U.S. Department of Health and Human Services
Indian Health Service: The Federal Health Program for American Indians and Alaska Natives
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Tuesday, September 01, 2015

Division of Diabetes Treatment and Prevention - Leading the effort to treat and prevent diabetes in American Indians and Alaska Natives

Creating Strong Diabetes Programs: Plan a Trip to Success!

Essential Elements icon
Essential Elements for Step 5: Develop Goals and Objectives

Once you have identified potential resources and possible activities, you are ready to set goals and SMART objectives.

Goals and Objectives down arrow up arrow

What is the difference between a goal and an objective?

  • Goals are the broad ambitions of the program.
  • Objectives are specific and support the program’s broad goal.

What are some characteristics of goals?

  • Very concise - usually one sentence.
  • Results-oriented and describe overarching aims that program wants to achieve.
  • Inclusive and do not limit program to specific activities or people served.

What are some examples of goals?

  • Improve A1c levels in our community.
  • Improve levels of physical activity in our community.
  • Increase awareness of diabetes in our community.
  • Decrease consumption of soda pop in our community.
  • Provide training in up-to-date diabetes care to all professional and paraprofessional health care givers.
  • Increase number of foot examinations among people with diabetes in our community.

What are some characteristics of objectives?

  • Clearly describe milestones necessary to achieve each goal.
  • Refer to specific, measurable results.
  • Describe how much of what specific activity will be accomplished by whom over what time period.
  • Each objective should be tied to data and to a result.
SMART Objectives down arrow up arrow

Writing SMART objectives will strengthen your program’s plan. SMART objectives require time to write and a good understanding of what the diabetes program will do, but in the end your diabetes program will have an easier time of demonstrating success. Remember, the resources, needs, activities, goals and objectives need to be tied together.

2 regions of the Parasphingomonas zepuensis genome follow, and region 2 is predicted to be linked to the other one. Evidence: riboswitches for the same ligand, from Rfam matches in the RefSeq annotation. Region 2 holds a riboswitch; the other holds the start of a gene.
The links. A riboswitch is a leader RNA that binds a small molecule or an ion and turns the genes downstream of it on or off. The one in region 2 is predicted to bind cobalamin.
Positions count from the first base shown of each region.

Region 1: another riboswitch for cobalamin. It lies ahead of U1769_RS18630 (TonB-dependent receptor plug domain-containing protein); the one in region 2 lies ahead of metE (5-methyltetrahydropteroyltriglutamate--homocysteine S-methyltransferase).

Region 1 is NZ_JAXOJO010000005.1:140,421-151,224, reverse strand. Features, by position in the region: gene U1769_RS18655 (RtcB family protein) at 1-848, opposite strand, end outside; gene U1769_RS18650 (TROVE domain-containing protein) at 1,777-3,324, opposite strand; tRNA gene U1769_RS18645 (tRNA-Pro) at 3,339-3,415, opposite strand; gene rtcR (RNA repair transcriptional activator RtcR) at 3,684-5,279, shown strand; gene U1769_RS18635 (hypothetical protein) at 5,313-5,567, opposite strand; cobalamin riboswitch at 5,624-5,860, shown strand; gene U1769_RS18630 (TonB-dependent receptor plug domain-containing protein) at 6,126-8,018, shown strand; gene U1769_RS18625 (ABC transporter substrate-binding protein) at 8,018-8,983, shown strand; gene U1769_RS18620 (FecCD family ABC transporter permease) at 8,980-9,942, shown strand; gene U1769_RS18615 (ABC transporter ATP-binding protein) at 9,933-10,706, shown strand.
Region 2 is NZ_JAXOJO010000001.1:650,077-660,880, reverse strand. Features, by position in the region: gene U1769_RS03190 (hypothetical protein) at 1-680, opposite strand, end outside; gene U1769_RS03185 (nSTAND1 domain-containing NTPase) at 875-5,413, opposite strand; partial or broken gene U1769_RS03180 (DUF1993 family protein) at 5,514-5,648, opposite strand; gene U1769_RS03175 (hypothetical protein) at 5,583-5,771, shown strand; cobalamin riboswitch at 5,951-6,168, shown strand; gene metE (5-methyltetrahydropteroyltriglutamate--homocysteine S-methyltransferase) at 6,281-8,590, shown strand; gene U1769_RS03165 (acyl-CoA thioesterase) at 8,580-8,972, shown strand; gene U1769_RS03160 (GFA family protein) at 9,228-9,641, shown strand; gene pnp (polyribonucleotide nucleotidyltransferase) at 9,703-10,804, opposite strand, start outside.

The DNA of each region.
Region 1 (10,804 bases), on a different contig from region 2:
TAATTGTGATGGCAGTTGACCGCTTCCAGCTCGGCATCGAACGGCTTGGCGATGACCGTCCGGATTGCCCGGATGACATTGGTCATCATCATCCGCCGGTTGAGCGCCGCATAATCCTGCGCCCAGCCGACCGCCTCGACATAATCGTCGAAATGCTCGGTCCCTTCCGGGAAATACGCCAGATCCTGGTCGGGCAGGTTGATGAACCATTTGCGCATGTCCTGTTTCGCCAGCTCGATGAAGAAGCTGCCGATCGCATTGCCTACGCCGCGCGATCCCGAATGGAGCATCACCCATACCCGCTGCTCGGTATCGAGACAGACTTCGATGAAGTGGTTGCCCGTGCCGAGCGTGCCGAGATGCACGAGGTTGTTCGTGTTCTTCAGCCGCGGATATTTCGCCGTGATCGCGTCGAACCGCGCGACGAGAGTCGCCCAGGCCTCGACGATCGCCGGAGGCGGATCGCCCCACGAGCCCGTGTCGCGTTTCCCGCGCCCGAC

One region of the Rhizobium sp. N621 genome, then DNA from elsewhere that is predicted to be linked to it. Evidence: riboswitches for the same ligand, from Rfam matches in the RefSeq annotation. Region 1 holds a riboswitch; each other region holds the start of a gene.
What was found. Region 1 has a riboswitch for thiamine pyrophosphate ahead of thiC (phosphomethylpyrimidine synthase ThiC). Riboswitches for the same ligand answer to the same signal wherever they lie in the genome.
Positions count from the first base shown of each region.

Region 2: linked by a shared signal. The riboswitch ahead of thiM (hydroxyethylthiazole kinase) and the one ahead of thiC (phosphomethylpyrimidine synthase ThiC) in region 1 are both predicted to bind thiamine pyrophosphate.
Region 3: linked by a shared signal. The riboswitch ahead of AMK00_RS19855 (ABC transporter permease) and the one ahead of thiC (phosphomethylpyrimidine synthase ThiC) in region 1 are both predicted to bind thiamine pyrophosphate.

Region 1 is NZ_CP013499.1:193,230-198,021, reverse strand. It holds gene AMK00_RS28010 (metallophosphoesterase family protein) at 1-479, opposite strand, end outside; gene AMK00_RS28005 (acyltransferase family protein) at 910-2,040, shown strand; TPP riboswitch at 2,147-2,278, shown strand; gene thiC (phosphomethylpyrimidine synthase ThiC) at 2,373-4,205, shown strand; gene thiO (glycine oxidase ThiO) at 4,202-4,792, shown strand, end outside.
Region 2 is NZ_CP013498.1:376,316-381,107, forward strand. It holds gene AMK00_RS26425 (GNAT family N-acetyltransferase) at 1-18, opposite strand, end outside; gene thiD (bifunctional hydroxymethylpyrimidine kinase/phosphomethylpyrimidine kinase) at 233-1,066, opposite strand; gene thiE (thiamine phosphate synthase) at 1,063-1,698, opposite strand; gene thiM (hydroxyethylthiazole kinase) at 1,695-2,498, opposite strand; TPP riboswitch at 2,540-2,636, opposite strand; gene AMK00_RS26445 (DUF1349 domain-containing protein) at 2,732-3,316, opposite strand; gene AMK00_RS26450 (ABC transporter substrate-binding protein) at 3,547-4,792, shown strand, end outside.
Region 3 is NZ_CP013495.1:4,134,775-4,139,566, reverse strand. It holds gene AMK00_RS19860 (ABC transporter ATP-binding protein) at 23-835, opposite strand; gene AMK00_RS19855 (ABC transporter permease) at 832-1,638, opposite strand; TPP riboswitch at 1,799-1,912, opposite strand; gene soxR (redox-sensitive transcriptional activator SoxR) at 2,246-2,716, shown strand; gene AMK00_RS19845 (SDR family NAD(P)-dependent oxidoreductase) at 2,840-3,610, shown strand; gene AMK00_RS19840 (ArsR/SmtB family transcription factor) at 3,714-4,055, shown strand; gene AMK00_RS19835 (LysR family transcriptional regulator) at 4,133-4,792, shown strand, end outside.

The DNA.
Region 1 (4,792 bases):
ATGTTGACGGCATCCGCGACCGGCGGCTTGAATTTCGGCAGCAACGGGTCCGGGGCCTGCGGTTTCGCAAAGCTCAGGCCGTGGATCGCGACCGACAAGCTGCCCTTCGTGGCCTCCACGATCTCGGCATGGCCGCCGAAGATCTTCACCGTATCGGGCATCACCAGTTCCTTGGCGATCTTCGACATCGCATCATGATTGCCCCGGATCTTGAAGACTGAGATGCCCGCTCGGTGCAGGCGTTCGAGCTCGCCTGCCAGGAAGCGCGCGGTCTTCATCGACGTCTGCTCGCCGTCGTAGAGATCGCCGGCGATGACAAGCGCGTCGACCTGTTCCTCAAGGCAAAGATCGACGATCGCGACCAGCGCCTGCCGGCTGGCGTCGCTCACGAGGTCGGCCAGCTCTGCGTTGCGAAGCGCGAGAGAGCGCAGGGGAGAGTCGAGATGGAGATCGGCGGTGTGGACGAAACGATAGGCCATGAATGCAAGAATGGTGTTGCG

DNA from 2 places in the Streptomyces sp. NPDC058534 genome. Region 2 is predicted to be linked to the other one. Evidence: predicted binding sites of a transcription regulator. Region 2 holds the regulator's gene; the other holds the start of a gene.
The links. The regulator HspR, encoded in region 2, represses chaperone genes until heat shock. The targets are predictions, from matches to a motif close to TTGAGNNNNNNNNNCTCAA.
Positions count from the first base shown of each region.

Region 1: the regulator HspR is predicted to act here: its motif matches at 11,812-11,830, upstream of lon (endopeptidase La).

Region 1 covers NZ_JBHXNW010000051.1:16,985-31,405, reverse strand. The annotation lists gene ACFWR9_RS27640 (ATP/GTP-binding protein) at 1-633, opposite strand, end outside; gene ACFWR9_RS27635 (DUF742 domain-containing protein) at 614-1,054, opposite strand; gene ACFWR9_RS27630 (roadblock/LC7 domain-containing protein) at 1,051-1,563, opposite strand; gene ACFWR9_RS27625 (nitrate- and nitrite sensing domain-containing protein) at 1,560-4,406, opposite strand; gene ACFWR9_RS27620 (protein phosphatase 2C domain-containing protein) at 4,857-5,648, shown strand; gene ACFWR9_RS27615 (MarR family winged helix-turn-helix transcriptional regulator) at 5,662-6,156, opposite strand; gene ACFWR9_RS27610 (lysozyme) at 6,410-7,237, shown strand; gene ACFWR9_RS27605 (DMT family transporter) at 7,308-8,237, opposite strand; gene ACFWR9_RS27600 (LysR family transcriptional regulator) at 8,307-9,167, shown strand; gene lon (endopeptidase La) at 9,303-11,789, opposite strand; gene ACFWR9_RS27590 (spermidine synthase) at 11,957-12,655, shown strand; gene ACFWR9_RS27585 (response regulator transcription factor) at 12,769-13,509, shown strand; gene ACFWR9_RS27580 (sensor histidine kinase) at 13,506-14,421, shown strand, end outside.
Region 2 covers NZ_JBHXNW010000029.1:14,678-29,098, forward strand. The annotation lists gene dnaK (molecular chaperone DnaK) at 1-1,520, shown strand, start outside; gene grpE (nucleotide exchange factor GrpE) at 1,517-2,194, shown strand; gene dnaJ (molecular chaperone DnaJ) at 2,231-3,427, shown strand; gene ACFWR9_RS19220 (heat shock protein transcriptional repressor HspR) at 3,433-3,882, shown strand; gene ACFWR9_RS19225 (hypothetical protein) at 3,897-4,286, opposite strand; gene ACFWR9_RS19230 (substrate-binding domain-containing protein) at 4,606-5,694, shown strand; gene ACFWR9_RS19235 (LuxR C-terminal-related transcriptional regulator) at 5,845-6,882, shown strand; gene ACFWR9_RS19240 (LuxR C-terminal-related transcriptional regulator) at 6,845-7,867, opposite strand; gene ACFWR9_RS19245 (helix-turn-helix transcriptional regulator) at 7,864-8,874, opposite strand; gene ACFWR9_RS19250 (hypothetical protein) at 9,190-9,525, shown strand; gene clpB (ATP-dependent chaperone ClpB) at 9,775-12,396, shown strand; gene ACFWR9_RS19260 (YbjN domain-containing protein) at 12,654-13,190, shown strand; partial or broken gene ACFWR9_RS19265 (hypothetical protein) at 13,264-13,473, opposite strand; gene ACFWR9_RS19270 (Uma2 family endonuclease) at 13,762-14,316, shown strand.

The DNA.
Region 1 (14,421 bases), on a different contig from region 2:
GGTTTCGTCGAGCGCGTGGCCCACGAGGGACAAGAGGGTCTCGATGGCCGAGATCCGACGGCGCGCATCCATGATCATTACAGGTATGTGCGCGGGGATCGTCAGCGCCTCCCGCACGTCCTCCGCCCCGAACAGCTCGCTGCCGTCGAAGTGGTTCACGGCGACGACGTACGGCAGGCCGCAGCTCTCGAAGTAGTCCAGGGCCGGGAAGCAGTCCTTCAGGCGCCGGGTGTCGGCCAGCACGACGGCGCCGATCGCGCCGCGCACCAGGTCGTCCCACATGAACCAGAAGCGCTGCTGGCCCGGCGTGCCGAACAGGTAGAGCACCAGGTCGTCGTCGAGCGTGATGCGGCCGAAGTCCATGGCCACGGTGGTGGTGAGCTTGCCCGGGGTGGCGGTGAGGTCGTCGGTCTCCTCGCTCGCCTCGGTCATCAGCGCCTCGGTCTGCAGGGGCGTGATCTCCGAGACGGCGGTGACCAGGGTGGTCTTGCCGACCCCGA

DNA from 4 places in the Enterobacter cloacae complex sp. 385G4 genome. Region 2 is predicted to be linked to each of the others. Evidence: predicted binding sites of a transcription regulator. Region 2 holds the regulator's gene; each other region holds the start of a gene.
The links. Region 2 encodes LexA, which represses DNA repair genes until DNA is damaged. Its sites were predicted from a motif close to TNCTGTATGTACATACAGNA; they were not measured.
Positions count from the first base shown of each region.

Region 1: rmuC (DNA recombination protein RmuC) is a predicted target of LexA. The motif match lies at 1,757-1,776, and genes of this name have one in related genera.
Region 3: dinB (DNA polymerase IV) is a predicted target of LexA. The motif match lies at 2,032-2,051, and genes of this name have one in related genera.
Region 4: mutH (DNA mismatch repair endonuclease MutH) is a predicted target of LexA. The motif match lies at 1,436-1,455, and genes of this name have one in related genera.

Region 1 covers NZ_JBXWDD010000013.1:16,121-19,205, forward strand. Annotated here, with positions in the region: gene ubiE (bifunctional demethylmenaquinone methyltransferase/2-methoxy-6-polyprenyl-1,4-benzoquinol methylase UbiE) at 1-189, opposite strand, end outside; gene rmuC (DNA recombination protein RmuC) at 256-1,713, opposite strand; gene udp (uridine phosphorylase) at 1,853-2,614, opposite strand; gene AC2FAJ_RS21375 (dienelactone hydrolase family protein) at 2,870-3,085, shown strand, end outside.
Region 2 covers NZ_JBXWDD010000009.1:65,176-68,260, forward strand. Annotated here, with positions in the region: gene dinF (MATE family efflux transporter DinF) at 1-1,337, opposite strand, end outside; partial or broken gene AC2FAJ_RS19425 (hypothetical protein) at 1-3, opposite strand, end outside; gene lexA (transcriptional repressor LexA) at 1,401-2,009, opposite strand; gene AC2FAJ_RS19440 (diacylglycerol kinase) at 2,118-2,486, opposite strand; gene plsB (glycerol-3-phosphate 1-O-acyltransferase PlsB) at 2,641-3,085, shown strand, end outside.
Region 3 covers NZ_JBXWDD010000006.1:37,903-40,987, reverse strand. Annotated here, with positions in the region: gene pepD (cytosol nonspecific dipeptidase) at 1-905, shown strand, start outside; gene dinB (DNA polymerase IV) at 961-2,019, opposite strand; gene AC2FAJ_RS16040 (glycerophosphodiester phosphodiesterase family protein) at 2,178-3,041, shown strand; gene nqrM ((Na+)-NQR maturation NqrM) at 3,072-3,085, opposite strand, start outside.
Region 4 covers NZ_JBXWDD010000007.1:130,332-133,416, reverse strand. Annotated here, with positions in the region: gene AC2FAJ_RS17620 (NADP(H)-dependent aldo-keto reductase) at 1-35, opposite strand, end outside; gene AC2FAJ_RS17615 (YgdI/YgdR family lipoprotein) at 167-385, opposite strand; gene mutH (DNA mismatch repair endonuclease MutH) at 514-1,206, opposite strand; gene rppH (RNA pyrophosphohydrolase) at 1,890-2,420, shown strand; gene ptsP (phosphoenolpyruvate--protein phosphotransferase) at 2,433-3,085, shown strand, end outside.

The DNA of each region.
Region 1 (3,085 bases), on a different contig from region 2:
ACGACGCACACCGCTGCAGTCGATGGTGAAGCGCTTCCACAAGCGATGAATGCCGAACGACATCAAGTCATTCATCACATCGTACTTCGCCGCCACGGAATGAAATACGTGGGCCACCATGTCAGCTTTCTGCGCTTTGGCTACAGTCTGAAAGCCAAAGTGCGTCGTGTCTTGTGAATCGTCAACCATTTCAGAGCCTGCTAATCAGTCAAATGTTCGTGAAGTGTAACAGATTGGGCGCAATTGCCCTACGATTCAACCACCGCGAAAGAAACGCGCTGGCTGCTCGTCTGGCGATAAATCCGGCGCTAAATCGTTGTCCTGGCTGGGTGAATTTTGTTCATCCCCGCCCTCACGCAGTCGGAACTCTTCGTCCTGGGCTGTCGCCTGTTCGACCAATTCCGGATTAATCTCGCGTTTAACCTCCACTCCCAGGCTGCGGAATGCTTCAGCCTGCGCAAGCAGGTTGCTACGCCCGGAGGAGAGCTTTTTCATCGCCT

What are the SMART objectives?

S = Specific (this means “detailed and focused”)
M = Measurable (this means “able to be measured”)
A = Action-oriented (this means “doing a good activity that can be accomplished “)
R = Realistic (this means “reflects reality of the diabetes program and people with diabetes”)
T = Time-bound (this means “include a timeline for completion”)

What are the steps in writing a SMART objective?

  1. Write down a verb that corresponds to the Best Practice activity you want to do.
  2. Write down exactly what it is you will measure. For example, time, calories, percent fat, number of walks, number of sodas per day and so on.
  3. Write down the target (or specific) group you want to work with. For example, pre-school youth, youth K-6, elders, and so on.
  4. Write down what Best Practice activities your diabetes program has selected to do as an intervention. For example, promote physical activity in preschool through interactive video games that promote physical movement.
  5. Write down the baseline information. This information comes from existing data (audit data, survey, interviews and needs assessment).
  6. Write down the time frame that you want to accomplish this objective. For example, it may be the end of the school year, the end of the calendar year, the end of the fiscal year, or at six months or one year.

Why is it important to identify the target group* of your activities?

  • The target group is the focus of your plan and activities.
  • Does not include ALL groups in the community - you don’t have resources to target the whole community!

How do you identify the target group*?

  • Who is most at risk for developing diabetes or complications from diabetes?
  • Who are you most concerned about?
  • Use information from your needs assessment and stakeholders advice.

What are a few examples of SMART objectives?

  • To increase the percentage of people with A1c levels below 7.0% among people attending clinic from 30% to 50% by the end of the fiscal year.
  • To increase the number of minutes of physical activity among our local middle school children (grades 7-9) from less than 30 minutes every other day to 60 minutes every other day by the end of the school year.
  • To increase the percent of people that know that diabetes can be prevented from less than 20% to 90% by the end of the fiscal year.


Division of Diabetes Treatment and Prevention | Phone: 1-844-IHS-DDTP (1-844-447-3387) | diabetesprogram@ihs.gov